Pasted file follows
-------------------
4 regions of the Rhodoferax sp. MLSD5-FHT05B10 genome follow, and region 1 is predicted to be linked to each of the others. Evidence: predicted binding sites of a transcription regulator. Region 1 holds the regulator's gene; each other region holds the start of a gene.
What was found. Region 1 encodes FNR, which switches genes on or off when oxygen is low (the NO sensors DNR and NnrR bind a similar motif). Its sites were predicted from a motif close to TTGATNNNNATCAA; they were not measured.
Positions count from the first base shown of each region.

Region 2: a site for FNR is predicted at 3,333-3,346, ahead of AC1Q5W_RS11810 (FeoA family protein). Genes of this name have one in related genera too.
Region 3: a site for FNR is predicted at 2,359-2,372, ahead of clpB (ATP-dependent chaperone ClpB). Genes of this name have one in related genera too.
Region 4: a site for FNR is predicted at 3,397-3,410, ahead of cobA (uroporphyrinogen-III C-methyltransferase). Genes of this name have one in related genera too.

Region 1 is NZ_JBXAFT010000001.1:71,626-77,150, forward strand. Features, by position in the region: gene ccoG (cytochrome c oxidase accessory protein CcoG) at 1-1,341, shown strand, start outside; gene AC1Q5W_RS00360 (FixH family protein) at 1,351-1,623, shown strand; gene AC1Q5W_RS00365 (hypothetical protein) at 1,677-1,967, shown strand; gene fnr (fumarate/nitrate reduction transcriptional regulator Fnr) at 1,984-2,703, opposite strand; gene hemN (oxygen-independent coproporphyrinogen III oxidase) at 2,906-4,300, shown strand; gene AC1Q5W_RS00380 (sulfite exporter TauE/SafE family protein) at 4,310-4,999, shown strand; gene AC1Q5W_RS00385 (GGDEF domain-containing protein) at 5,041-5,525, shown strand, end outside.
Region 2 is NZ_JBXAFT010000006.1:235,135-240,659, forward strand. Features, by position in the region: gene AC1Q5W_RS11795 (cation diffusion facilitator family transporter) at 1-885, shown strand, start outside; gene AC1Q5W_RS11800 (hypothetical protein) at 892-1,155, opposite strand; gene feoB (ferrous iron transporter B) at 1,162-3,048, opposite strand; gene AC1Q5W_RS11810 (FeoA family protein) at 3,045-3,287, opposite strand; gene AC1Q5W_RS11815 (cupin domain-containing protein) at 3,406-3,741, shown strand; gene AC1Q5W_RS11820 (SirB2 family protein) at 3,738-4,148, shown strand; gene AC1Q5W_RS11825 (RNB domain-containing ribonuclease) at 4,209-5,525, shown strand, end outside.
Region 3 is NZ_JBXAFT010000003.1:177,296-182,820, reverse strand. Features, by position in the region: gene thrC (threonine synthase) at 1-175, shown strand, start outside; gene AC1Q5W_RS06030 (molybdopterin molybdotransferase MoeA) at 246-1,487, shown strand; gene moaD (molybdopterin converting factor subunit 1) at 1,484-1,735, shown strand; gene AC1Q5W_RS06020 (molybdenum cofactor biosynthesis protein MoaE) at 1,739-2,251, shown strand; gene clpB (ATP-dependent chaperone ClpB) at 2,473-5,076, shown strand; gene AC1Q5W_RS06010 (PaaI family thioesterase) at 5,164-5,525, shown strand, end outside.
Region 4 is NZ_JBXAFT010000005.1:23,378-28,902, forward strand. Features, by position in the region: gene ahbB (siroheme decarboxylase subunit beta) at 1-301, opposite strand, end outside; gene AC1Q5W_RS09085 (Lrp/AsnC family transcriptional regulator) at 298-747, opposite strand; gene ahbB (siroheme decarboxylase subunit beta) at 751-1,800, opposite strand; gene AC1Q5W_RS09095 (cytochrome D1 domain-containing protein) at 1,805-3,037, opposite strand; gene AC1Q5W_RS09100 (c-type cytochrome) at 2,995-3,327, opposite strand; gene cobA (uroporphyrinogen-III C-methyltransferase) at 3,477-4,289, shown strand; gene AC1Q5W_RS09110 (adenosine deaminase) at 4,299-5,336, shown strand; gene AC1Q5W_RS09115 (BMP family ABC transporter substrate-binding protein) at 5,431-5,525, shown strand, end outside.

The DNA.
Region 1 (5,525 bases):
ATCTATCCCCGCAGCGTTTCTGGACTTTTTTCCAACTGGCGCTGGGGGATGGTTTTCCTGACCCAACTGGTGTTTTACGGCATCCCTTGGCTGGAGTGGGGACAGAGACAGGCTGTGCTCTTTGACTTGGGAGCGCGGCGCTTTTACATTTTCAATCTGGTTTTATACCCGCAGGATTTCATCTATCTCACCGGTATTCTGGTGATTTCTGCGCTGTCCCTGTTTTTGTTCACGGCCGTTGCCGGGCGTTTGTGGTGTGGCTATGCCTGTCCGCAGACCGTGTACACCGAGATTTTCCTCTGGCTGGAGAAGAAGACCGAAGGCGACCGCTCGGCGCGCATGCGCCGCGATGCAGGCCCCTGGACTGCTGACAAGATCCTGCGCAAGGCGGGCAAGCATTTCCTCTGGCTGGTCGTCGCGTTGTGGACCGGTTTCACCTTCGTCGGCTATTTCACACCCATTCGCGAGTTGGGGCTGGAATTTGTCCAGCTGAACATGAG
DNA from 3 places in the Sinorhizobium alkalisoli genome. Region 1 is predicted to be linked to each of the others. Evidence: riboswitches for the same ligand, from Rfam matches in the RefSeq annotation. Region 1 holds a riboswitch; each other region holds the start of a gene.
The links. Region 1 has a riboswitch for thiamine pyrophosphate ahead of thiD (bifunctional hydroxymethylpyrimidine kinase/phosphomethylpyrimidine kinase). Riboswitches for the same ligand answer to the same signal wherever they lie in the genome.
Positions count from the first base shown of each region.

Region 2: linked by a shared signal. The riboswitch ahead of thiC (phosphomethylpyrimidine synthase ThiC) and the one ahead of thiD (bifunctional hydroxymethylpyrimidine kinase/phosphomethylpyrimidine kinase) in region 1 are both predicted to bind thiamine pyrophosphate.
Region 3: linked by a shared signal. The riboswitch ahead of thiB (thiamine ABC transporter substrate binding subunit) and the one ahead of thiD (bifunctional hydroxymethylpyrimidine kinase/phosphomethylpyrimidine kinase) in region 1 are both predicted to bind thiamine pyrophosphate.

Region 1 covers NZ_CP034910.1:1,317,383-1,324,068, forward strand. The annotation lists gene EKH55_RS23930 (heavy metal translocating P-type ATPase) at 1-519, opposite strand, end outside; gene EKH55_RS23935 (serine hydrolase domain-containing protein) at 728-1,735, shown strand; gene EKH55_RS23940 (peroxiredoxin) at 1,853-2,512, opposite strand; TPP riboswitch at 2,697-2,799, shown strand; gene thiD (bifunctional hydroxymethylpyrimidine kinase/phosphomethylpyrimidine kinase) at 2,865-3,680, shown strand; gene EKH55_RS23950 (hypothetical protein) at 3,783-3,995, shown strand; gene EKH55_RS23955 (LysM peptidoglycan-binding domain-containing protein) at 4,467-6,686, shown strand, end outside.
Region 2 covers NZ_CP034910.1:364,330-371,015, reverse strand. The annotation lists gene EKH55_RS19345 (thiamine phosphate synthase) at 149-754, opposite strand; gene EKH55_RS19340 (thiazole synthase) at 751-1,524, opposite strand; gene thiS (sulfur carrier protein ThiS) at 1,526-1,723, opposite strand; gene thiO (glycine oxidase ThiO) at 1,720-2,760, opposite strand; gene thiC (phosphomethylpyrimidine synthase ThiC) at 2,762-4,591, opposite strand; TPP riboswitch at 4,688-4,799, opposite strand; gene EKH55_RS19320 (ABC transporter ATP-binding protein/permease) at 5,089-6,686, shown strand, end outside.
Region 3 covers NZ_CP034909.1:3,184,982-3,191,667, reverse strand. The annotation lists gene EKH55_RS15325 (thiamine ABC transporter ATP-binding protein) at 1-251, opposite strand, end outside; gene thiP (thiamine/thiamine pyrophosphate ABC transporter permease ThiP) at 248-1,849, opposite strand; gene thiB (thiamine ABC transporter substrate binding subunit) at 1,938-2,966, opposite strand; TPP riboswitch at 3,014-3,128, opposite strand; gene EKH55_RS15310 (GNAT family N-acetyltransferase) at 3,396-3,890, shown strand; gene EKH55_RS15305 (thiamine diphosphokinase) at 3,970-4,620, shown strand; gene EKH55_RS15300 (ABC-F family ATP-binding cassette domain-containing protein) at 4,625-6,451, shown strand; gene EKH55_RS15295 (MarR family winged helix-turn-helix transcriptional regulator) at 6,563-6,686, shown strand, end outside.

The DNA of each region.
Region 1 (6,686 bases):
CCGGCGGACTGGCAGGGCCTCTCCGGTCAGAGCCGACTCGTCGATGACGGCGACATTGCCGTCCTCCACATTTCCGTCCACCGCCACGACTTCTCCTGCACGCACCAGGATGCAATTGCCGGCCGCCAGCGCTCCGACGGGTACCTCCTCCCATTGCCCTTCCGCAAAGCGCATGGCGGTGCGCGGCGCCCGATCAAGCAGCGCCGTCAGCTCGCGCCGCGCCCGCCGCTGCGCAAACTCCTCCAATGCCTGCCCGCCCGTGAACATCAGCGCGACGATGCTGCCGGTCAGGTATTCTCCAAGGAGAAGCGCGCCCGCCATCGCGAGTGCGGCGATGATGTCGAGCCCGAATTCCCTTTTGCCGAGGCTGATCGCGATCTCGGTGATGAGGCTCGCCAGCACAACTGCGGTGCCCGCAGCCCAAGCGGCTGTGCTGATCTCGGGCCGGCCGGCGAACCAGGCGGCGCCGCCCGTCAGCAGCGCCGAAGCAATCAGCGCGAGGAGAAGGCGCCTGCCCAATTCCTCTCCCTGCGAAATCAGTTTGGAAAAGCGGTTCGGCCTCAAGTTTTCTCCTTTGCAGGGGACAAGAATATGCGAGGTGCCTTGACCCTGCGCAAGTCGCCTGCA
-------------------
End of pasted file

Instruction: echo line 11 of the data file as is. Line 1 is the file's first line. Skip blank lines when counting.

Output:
The DNA.